A hallmark of Polycystic Ovarian Syndrome, or PCOS, is a hormonal imbalance resulting from excess androgen levels, or increased amounts of male hormones. When this happens, an unusually high amount of testosterone and other male hormones is present. But does this imbalance also affect the levels of female hormones, such as Luteinizing Hormone and Follicle Stimulating Hormone?
Understanding Female Hormones
Luteinizing Hormone and Follicle Stimulating Hormone are both very important components of the menstrual cycle. Follicle Stimulating Hormone, or FSH, does just what its name implies—it triggers the development of an egg follicle in the ovary.1 After an egg follicle is present, Luteinizing Hormone, or LH, sparks the release of the egg.1 When the egg is released, ovulation occurs.
When ovulation fails to occur, women experience anovulation. For women with PCOS, periods may not be regular because ovulation does not consistently take place.
What Is the LH/FSH Ratio?
To measure the present amounts of LH and FSH, healthcare professionals create a ratio. When doctors first started studying this disorder, they used this ratio to help make diagnoses; however, modern medicine has determined that the ratio is not as accurate as once perceived.
Banaszewska, R.Z. Spaczyński, M. Pelesz, and L. Pawelczyk performed a study that determined how the LH/FSH Ratio changes in women who have Polycystic Ovarian Syndrome. The participants of the study were 119 women who have the condition and are of reproductive age. Only 45.4 percent of participants were found to have an abnormal LH/FSH Ratio, even though they had all been diagnosed with PCOS.2
This rather surprising conclusion indicates that an abnormal ratio between LH and FSH is, contrary to common belief, not a solid indicator of this condition. While it does reveal a hormonal imbalance, an abnormal ratio does not necessarily indicate that this particular endocrine disorder is present.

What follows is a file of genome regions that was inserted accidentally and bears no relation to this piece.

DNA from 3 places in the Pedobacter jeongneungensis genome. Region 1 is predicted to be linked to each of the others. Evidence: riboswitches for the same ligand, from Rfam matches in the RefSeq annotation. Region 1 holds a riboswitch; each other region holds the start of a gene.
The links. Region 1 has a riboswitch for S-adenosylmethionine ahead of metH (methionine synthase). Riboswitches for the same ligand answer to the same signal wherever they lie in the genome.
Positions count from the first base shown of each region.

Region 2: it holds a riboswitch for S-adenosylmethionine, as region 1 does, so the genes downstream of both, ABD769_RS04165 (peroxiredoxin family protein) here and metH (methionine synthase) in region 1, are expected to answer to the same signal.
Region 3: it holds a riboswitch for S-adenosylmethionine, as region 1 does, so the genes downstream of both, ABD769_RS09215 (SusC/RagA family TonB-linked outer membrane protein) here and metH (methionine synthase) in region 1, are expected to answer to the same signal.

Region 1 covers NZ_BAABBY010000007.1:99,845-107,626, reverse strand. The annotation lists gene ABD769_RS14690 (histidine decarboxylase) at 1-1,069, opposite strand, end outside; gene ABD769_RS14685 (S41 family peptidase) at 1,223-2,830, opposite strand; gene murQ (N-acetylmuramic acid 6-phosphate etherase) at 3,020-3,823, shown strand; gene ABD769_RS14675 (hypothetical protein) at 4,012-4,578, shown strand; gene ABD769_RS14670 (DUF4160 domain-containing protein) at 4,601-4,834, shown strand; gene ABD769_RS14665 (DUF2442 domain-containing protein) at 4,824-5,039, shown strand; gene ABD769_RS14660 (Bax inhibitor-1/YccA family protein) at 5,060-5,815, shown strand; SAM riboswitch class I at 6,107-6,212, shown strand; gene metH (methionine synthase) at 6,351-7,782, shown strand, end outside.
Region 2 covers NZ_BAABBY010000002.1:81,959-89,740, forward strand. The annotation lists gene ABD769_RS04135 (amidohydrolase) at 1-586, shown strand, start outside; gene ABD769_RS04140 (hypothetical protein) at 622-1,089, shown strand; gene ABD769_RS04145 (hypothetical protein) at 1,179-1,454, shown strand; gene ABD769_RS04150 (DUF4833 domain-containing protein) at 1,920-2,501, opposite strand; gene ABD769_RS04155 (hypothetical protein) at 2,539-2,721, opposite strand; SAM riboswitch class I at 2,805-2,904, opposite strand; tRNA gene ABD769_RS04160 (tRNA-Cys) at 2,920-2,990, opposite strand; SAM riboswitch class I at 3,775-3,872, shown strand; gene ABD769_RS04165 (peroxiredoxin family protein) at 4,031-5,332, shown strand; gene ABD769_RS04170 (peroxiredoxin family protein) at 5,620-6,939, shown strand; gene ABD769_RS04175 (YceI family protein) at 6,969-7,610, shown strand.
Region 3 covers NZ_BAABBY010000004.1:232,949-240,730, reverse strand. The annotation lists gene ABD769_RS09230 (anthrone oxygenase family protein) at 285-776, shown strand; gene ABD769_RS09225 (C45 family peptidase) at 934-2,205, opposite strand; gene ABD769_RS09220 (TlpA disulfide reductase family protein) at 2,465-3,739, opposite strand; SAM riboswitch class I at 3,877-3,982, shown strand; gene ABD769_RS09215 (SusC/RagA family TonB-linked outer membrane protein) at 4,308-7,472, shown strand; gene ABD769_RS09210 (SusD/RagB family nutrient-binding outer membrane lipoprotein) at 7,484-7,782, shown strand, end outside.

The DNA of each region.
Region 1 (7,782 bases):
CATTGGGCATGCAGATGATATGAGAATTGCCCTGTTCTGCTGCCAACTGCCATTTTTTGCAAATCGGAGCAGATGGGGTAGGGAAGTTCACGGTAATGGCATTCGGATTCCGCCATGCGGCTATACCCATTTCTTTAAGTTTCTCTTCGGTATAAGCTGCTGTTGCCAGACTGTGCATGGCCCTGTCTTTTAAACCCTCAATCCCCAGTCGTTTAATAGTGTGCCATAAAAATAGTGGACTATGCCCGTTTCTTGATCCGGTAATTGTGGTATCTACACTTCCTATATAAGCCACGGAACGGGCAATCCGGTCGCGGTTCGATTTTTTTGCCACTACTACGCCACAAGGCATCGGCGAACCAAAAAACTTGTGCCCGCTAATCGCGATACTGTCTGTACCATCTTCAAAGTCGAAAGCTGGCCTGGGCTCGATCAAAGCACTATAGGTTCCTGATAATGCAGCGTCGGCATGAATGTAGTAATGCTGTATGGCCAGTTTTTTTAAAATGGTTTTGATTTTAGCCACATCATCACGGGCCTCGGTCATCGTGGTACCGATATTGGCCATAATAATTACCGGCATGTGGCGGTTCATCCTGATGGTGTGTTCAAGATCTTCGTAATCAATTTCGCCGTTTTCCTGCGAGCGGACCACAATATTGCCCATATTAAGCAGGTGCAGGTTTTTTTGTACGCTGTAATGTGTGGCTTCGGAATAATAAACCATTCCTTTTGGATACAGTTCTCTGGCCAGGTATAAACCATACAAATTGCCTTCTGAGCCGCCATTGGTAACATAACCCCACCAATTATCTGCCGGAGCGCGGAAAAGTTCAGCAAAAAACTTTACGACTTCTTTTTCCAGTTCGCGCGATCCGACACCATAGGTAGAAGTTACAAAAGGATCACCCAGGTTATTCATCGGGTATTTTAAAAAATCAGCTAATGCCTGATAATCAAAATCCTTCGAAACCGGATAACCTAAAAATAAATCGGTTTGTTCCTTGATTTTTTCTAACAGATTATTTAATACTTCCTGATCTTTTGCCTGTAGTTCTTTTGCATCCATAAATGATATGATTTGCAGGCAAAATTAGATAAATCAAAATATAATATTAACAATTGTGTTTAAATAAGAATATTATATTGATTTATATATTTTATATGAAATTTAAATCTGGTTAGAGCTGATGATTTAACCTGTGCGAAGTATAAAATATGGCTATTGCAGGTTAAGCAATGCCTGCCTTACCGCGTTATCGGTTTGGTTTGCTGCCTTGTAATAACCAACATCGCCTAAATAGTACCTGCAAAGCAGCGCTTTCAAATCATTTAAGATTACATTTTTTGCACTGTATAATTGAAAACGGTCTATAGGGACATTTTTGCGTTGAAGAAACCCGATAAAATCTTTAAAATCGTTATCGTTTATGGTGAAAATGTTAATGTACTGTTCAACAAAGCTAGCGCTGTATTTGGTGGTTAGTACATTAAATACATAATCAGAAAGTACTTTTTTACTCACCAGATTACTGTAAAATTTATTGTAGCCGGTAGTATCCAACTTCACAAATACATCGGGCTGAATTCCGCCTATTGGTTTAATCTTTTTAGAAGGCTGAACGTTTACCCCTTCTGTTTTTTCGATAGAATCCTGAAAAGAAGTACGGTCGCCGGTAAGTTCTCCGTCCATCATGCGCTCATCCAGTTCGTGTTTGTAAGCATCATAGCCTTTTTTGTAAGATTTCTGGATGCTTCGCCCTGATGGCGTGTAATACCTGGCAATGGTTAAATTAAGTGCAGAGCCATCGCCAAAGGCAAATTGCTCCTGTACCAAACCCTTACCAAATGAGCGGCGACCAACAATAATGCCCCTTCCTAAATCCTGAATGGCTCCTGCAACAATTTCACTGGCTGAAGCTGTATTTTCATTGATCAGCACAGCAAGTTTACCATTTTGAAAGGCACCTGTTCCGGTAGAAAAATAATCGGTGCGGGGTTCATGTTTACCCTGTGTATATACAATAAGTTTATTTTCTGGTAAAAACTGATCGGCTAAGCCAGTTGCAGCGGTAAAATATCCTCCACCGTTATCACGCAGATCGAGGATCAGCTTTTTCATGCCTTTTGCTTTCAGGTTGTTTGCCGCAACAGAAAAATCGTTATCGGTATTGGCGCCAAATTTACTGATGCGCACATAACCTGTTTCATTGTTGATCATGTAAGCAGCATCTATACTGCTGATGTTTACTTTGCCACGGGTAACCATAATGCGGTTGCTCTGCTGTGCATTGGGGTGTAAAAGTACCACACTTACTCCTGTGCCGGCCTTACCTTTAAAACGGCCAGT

Making Sense of this Surprising Discovery
Banaszewska et al. have shed some valuable light on modern medicine’s understanding of this disorder. Whereas previous attempts at diagnosing this condition may have relied upon the ratio between LH and FSH, this ratio is clearly an indicator of a secondary issue. Banaszewska et al. have determined that this secondary issue is increased adrenal androgenic activity.2
As researchers continue to learn more about Polycystic Ovarian Syndrome, diagnostic efforts will increase. Understanding the roles of specific measurements, including the ratio of LH and FSH, will enable researchers to better comprehend this condition.
The other thing a women suffering Polycystic Ovarian Syndrome (PCOS) might do is to look into the Insulite Labs supplements that are available. In particular, the PCOS System offers hormone-balancing effects that have been scientifically calibrated to reverse the condition. That means there is very much hope here, and, for women who properly educate themselves and take the precautions necessary to thwart the effects of the disease, no reason why PCOS has to be interpreted as a devastating diagnosis.
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For more information about Insulin Resistance and research links to the National Center for Biotechnology Information (NCBI), PubMed Health, GenBank and more visit us at www.pcos.com?ap_id=healthstatus.
1“Going to the Doctor: Understanding Your Blood Tests,” About.com, 9 September 2009 <http://pcos.about.com/od/callingyourdoctor/f/bloodtests.htm/?ref=13 > (15 February 2012).
2“Incidence of elevated LH/FSH ratio in polycystic ovary syndrome women with normo- and hyperinsulinemia,” 2003 <http://www.advms.pl/roczniki_2003/volumes/vol48_03/26/26-Banaszewska.pdf> (15 February 2012).